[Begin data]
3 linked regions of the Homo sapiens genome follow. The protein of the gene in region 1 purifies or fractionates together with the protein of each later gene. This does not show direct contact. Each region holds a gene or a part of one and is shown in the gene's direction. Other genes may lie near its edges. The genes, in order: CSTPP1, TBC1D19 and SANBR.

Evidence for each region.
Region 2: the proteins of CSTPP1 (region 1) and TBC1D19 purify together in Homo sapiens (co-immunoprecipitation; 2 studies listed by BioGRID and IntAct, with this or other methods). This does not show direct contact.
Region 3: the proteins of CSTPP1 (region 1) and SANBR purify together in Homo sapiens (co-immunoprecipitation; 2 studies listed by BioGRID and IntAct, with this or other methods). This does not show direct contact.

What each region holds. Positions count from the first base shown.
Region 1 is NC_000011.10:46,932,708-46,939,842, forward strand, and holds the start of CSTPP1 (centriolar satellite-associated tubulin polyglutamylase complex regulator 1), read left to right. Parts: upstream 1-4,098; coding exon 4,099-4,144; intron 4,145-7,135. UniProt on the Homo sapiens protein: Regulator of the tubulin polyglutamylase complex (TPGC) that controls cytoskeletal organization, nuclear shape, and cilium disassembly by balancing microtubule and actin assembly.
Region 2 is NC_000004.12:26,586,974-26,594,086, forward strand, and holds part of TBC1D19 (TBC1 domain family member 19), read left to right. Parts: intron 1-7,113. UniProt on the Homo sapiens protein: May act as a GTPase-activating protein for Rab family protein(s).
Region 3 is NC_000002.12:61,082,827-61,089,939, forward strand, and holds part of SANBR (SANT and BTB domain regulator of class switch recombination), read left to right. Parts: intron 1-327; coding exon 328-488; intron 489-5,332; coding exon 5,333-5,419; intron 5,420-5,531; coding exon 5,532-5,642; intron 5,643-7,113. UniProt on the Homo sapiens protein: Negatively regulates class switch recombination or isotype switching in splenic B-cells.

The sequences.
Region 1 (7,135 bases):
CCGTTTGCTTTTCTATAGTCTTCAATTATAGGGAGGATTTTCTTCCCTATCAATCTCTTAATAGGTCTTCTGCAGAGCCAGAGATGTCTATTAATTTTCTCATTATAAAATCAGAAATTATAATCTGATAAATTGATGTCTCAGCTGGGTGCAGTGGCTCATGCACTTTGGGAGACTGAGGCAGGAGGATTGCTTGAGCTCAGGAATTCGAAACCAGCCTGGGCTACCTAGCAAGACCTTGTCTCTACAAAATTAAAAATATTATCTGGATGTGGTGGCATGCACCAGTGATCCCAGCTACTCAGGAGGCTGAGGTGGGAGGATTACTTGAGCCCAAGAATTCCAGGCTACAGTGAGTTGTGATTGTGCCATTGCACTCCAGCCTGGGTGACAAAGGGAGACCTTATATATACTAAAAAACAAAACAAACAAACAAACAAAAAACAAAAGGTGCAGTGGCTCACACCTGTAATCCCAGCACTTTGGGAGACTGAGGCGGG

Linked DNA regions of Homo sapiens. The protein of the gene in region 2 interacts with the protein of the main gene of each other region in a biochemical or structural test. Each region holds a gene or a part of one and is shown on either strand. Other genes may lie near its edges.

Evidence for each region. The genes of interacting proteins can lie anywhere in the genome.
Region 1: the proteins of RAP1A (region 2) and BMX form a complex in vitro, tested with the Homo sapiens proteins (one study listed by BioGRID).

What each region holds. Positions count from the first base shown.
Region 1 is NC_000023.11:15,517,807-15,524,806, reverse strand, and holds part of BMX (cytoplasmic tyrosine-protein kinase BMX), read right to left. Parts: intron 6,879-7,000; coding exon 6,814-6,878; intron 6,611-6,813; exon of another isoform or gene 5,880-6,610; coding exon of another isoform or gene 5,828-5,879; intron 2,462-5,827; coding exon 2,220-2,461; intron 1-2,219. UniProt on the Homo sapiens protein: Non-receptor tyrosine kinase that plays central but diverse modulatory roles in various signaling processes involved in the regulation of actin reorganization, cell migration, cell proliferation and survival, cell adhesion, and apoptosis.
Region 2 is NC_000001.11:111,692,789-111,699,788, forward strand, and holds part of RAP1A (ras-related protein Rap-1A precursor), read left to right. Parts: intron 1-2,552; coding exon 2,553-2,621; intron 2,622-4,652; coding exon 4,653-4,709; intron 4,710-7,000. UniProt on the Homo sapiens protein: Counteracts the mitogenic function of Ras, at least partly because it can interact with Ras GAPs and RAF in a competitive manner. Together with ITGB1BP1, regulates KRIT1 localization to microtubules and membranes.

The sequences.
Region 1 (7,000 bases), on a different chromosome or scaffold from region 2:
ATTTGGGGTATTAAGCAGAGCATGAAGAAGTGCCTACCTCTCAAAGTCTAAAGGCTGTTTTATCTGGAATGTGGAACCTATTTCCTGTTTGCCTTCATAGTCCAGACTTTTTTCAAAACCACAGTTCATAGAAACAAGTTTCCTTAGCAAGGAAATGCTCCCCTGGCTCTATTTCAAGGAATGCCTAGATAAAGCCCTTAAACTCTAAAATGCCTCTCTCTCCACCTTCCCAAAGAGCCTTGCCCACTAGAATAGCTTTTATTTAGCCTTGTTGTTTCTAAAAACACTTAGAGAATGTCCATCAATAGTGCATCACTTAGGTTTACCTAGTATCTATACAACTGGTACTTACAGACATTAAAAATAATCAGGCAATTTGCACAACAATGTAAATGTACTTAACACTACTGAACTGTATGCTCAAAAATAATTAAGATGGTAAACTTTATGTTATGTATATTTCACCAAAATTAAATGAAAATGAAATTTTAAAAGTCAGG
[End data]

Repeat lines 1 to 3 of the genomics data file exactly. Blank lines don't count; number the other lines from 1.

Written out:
3 linked regions of the Homo sapiens genome follow. The protein of the gene in region 1 purifies or fractionates together with the protein of each later gene. This does not show direct contact. Each region holds a gene or a part of one and is shown in the gene's direction. Other genes may lie near its edges. The genes, in order: CSTPP1, TBC1D19 and SANBR.

Evidence for each region.
Region 2: the proteins of CSTPP1 (region 1) and TBC1D19 purify together in Homo sapiens (co-immunoprecipitation; 2 studies listed by BioGRID and IntAct, with this or other methods). This does not show direct contact.